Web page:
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Production and Operations Management (forthcoming)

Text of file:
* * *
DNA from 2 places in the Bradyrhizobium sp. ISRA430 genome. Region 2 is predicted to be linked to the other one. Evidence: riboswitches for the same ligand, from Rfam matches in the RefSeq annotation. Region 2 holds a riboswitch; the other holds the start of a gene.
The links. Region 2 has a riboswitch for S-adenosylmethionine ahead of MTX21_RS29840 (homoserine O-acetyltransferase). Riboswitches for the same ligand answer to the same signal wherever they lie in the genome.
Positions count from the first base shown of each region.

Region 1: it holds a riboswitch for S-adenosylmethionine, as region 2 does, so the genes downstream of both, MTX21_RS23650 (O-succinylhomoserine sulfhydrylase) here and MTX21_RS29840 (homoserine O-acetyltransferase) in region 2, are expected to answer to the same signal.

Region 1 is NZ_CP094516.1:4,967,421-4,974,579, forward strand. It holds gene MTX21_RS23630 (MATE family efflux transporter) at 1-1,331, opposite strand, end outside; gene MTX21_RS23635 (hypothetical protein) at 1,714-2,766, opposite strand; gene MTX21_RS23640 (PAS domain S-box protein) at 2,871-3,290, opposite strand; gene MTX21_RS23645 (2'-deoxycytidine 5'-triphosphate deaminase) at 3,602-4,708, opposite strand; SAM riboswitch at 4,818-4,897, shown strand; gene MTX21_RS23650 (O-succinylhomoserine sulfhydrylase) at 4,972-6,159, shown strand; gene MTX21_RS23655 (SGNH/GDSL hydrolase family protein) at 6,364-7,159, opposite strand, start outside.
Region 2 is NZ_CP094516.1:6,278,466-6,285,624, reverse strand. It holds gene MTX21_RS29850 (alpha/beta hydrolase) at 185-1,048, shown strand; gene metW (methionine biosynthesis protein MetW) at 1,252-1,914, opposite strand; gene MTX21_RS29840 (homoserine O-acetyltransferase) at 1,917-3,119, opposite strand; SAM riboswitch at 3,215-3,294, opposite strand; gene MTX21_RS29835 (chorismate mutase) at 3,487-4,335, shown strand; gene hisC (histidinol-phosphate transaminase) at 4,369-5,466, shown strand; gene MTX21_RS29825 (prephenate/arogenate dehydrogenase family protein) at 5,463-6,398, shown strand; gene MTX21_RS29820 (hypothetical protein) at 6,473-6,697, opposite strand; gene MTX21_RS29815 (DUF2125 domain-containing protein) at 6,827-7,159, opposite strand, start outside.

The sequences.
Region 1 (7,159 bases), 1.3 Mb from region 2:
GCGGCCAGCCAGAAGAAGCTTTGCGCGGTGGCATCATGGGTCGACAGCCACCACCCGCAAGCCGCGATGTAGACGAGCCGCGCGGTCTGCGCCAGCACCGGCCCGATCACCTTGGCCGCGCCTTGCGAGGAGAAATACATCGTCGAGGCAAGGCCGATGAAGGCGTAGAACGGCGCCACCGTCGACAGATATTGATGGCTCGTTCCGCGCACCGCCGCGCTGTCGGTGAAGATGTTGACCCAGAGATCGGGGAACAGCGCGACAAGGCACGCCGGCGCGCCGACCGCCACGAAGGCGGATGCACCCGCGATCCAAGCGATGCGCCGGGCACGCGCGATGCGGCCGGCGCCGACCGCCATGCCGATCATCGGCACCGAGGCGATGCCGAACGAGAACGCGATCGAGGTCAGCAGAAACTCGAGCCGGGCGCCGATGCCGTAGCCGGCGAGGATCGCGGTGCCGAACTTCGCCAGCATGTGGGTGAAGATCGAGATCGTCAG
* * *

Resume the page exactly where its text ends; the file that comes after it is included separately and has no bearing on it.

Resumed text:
We study the impact of emissions tax and emissions cap-and-trade regulation on a firm's technology choice and capacity decisions. We show that emissions price uncertainty under cap-and-trade results in greater expected profit than a constant emissions price under an emissions tax, which contradicts popular arguments that the greater uncertainty under cap-and-trade will erode value. We further show that two operational drivers underlie this result: i) the firm's option not to operate, which effectively right-censors the uncertain emissions price; and ii) dispatch flexibility, which is the firm's ability to first deploy its most profitable capacity given the realized emissions price. In addition to these managerial insights, we also explore policy implications: the effect of emissions price level, and the effect of investment and production subsidies. Through an illustrative example, we show that production subsidies of higher investment and production cost technologies (such as carbon capture and storage technologies) have no effect on the firm's optimal total capacity when firms own a portfolio of both clean and dirty technologies, but that investment subsidies of these technologies increase the firm's total capacity, conditionally increasing expected emissions. A subsidy of a lower production cost technology, on the other hand, has no effect on the firm's optimal total capacity in multi-technology portfolios, regardless of whether the subsidy is a production or investment subsidy.